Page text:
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Host of "Greater Boston" extols television news

Emily Rooney delivers remarks at a recent gathering of the MIT Information Group
Emily Rooney delivers remarks at a recent gathering of the MIT Information Group
Laura Wulf

CAMBRIDGE, Mass. -- Emily Rooney, host and executive editor of "Greater Boston," the nightly current affairs program on WGBH-TV, addressed the MIT Information Group on Wednesday, January 16, 2002, at the MIT Faculty Club.

MIT Vice President Kathryn Willmore introduced Rooney to the Information Group, which focuses on communications with constituencies internal and external to MIT.

Rooney has spent most of her professional life in television news, and she remains a believer in the cool medium.

"If you're not watching TV, you're out of the loop! The newspapers are yesterday's news! Not watching TV is no longer a bragging point," Rooney assured the group. "TV -- particularly network TV news -- does what nothing else can do."

Before coming to "Greater Boston" in 1997, Rooney worked at the Fox Network in New York, where she most recently oversaw national political coverage. Prior to Fox, Rooney was executive producer of ABC's "World News Tonight" with Peter Jennings. Ms. Rooney also worked at WCVB-TV in Boston for 15 years. During her tenure at WCVB, that station's news department was honored with numerous top broadcasting awards.

Her enthusiasm for the medium has grown right alongside its technological advances, she commented.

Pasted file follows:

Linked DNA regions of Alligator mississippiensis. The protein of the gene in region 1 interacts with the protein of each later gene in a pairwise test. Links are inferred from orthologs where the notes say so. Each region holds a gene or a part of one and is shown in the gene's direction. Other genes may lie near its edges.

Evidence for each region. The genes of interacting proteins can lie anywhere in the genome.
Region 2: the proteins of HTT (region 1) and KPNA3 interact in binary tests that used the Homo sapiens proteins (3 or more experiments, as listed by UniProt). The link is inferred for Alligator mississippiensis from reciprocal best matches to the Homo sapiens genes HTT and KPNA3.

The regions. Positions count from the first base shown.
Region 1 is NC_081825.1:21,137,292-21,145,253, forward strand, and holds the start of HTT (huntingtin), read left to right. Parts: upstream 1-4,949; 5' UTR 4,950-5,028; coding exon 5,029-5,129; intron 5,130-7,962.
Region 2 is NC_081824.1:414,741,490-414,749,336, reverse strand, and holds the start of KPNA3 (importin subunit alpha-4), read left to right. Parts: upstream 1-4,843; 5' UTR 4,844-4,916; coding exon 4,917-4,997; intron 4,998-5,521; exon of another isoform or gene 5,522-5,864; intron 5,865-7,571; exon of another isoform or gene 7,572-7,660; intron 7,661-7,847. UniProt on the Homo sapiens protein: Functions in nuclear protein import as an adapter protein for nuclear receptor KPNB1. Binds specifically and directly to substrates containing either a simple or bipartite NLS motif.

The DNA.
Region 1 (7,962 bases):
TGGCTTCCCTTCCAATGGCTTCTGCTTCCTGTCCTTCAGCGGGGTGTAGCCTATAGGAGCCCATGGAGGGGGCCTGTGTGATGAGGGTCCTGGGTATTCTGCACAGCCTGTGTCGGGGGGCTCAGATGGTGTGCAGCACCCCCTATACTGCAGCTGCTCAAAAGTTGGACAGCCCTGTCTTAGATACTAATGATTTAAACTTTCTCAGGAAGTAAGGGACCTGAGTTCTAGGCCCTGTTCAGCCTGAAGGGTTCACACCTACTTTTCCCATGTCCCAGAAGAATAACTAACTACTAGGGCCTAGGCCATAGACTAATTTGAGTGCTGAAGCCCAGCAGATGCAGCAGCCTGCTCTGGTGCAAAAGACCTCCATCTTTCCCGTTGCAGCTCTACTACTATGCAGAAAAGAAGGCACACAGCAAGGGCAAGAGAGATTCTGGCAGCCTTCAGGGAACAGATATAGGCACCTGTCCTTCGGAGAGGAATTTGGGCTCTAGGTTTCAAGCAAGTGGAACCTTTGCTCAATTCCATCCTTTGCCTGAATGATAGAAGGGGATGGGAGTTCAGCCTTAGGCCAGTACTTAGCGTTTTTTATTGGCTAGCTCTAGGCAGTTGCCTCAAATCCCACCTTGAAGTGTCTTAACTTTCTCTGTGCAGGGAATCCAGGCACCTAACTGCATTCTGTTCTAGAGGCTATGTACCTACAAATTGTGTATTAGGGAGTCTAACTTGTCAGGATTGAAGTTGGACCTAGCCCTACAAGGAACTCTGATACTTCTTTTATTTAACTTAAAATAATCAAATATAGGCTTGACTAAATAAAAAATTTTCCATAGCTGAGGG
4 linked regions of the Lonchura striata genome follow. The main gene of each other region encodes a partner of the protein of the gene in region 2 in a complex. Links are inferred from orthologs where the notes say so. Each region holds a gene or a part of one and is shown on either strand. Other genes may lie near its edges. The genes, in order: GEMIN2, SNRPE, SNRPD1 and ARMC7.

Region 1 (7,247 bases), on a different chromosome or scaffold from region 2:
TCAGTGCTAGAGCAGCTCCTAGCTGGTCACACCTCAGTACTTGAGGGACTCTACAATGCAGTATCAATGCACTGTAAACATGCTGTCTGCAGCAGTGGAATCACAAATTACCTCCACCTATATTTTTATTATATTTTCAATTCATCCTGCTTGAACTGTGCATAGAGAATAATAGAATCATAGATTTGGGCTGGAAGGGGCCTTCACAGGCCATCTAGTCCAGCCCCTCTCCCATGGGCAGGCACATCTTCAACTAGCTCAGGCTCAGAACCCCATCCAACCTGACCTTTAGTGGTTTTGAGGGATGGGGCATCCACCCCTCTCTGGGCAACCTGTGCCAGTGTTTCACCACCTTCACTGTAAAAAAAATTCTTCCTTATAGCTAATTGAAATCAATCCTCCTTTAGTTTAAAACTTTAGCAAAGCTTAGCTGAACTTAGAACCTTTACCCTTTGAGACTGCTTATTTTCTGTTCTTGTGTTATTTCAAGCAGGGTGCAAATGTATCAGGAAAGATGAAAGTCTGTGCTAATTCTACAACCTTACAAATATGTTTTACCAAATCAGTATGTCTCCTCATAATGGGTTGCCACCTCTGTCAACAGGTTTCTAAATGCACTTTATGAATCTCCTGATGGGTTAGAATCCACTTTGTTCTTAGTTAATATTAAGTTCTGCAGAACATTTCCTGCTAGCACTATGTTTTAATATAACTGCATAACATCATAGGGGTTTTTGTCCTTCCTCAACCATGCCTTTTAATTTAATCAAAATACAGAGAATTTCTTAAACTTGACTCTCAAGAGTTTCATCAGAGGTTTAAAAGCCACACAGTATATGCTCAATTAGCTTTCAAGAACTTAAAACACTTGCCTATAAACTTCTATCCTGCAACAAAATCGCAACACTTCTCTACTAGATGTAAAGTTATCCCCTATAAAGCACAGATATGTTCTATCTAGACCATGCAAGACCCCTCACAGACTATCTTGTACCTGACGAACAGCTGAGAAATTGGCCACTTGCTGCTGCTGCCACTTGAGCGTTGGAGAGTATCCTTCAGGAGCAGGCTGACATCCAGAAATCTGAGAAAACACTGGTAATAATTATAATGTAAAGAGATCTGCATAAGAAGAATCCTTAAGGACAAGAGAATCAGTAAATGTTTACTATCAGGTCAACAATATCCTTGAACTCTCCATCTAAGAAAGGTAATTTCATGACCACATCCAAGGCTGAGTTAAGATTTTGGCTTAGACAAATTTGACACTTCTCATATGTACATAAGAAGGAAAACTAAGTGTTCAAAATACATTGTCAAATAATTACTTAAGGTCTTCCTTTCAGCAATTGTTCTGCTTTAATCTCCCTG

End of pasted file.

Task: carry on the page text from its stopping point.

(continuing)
"Technology has changed markedly. We saw a war in Afghanistan, a country without toilets, thanks to the networks bringing in billions of dollars' worth of equipment. One reporter can carry about 4 million of that on his back. That's a long way from the day when you had to dial a satellite to use a cell phone. Yet these changes have not changed the basic ethics we practice," she said with telegenic force.

In response to questions from Information Group members about how MIT could work effectively with the broadcast media, Rooney was candid yet encouraging.

"MIT and other institutions have had a distrust of TV. But we're open and receptive to your suggestions. We want to cultivate people who can go on the air and be calm, knowledgeable and specific in discussing the news," she said. Rooney noted that guests on "Greater Boston" are pre-interviewed at length before going on the air.

Rooney also noted that, while public relations people in universities "needed to understand that a great program at your school is not a news story," "Greater Boston" did read all incoming mail and faxes.

"No one on our staff is above clearing the fax machine or picking up the phone if it looks like a good lead," she said.

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